Film Appreciation: JUMANJI (directed by Joe Johnston)

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by Aveline MacQuoid on October 7, 2020

in Extras


The film Jumanji (1995) starring Robin Williams and Jonathan Hyde, concerns a mysterious board game that contains dark powers and an inner world filled with dangerous environments, creatures and surprises set to challenge those who dare to take on the challenge. Players must put the lives of themselves, friends and family at stake for the ultimate prize of survival.

The film, directed by Joe Johnston is based on Chris Van Allsburg’s 1981 picture book, did incredibly well given mixed reviews; $262,797,249 globally. The movie is so popular that it has spawned two sequels, an animated television series, six video games, books, board games, trading cards, clothes, and even slot games like those at Unibet PA casino.

And then there is Zathura, an illustrated children’s book by Van Allsburg, which is a sequel to Jumanji. Two boys are drawn into an intergalactic adventure when their house is magically hurled through space. The book, which contains references to Jumanji, was adapted into a filmĀ in 2005.

While none of the movies could truly be called “great,” I believe Jumanji remains ensconced in our psyche due to the idea itself, And it’s a wicked good story.

In 1869 two boys bury a chest and hope that no one ever finds it. A century later in New Hampshire, 12-year-old Alan Parrish flees from bullies to the Parrish Shoe Factory owned by his father, Sam. When Alan accidentally damages a machine, employee and friend Carl takes the blame and loses his job. Later, Alan follows the sound of drumbeats and finds the game.

At Parrish Mansion, Alan attempts to run away after an argument with dad. But when his friend Sarah appears, the two begin playing the game: When a player rolls, their piece moves itself and a message appears. When Sarah hurls the dice, it is automatically accepted as a roll and summons shrieking bats. Later, when Alan drops the dice, the crystal ball message states that he must wait in a jungle until a five or an eight is rolled, and he is sucked into the game.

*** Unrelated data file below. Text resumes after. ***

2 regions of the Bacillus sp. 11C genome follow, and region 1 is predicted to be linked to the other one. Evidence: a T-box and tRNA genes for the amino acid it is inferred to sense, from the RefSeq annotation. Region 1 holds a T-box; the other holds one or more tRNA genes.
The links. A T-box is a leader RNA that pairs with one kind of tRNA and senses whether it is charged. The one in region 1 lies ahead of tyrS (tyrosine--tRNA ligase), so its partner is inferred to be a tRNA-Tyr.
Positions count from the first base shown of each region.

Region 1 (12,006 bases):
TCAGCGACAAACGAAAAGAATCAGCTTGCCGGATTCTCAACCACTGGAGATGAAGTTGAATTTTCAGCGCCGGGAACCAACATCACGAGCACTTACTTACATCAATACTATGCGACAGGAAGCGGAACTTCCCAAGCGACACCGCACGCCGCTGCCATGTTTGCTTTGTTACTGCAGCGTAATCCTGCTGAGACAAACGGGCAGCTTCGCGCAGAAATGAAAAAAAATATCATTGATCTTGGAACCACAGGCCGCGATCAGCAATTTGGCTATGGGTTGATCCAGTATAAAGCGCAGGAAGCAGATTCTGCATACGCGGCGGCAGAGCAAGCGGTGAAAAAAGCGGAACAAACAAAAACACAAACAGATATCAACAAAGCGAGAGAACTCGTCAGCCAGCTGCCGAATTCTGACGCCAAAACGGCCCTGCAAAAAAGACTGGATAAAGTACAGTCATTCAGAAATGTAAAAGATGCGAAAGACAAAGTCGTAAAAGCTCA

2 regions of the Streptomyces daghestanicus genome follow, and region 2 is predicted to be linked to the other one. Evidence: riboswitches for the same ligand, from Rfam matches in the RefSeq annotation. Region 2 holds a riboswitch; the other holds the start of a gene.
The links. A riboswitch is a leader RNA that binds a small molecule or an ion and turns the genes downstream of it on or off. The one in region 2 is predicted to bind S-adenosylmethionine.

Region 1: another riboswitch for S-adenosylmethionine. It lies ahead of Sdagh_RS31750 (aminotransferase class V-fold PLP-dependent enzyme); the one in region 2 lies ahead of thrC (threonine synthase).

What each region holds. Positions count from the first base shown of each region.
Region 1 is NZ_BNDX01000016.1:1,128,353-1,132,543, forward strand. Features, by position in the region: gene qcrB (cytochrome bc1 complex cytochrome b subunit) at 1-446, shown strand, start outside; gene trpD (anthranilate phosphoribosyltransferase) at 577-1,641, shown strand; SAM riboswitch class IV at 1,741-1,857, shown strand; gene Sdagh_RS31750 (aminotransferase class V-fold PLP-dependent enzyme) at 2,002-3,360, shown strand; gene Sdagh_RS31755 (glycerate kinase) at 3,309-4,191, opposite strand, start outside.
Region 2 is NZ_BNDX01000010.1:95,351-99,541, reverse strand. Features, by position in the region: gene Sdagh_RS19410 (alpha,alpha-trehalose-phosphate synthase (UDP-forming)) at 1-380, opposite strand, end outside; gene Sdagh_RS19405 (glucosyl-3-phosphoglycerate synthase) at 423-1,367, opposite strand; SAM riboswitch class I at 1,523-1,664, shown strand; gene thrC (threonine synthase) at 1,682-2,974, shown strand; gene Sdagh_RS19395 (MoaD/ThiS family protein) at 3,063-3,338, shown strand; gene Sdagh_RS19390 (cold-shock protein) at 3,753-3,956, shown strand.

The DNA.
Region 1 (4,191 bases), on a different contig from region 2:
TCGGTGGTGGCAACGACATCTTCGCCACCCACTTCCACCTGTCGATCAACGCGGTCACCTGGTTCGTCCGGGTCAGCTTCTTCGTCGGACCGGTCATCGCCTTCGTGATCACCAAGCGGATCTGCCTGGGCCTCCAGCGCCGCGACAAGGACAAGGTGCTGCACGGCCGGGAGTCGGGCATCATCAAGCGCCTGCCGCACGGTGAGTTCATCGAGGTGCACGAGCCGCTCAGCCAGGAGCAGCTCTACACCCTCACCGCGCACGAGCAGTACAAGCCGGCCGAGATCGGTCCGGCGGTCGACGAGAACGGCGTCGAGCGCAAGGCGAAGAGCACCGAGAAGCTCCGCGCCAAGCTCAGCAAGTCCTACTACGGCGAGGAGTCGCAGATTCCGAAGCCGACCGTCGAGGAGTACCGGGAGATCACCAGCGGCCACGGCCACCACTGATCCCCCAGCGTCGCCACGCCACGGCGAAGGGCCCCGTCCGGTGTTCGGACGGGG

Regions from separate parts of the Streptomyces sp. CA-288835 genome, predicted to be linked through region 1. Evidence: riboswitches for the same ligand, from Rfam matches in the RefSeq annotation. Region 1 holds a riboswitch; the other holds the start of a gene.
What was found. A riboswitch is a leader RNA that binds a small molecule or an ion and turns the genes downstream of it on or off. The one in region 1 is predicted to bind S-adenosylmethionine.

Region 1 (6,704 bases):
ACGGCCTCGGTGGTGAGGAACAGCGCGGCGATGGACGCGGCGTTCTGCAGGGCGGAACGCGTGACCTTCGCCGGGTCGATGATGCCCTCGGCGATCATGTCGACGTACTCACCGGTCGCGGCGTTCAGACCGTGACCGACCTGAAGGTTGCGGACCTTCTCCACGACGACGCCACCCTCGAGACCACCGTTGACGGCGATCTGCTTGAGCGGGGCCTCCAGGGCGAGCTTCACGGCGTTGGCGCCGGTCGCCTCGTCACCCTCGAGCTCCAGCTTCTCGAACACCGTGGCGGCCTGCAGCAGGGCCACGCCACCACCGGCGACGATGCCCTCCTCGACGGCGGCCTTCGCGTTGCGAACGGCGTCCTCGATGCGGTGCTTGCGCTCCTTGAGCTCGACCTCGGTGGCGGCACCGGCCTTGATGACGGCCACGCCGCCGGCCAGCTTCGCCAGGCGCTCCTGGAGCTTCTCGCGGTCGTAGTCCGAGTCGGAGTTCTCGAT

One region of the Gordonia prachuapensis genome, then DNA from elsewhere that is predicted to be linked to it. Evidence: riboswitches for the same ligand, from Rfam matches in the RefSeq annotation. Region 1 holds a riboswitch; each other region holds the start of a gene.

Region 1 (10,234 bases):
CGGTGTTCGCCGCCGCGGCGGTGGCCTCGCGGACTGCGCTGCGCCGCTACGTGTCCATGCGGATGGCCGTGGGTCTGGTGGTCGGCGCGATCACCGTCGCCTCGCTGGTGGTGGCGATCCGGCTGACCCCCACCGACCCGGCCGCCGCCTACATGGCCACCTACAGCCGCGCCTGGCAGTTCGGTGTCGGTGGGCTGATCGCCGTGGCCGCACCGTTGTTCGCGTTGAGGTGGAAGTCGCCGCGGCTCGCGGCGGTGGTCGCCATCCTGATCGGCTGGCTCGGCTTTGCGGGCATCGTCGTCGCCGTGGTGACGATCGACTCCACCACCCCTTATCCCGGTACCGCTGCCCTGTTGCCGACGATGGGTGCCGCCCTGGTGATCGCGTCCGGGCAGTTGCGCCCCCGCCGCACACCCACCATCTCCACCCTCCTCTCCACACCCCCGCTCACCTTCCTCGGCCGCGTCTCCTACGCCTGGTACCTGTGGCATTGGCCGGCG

26 years later in 1995, Judy and Peter Shepherd move into the Parrish house with their Aunt after losing their parents in a car crash. They hear drumbeats in the attic, and play the game: giant Mosquitoes attack, and monkeys destroy their kitchen — yet they continue. Peter releases a Lion and an adult Alan, who locks the Lion up. Alan meets Carl working as a cop, and discovers that the town’s economy was devastated by the factory’s closure — Sam abandoned the business to search for his son. Later, Judy and Peter persuade Alan to help them finish the game.

Alan’s roll has no effect; he realizes it’s the game he and Sarah started years ago. Finding Sarah, now a psychic, Alan tricks her into rejoining the game. They release man-eating Pods, big-game hunter Van Pelt, and an animal stampede. Peter transforms into a Monkey after trying to cheat while Alan is taken away by Carl; Peter, Sarah and Judy battle Van Pelt in a department store and finally lose him.

A Monsoon floods the Mansion and triggers two Crocodiles, attacking until Carl enters the house and drains the flood. Upstairs, Alan is sucked into the floor by Quicksand and Judy is shot by a poisonous barb from a Purple Flower. Another roll releases an Earthquake that splits the house in two. Alan wins just in time, causing all jungle elements (including Van Pelt) to be sucked back into the board.

Alan and Sarah find themselves back in 1969, once again children, but with full knowledge of their lives after they started playing. Alan admits to his father that he was the one who damaged the machine. Carl gets his job back. Alan worries that Judy and Peter are still in the attic, but Sarah reminds him that it’s 1969, before they were born. They toss the game away.

Later in 1995, Alan and Sarah are married. Alan has taken over the shoe business, Carl is the plant supervisor, and Sam is retired. Judy, Peter, and their parents meet with Alan and Sarah at a Christmas party, where Alan and Sarah offer the children’s father a job in the shoe company; the ski trip is axed preventing the parents’ deaths.

Meanwhile, two girls hear drumbeats at a beach, where the Jumanji game is half-buried. As the credits close, drumbeats indicate that Jumanji will return to be played again.

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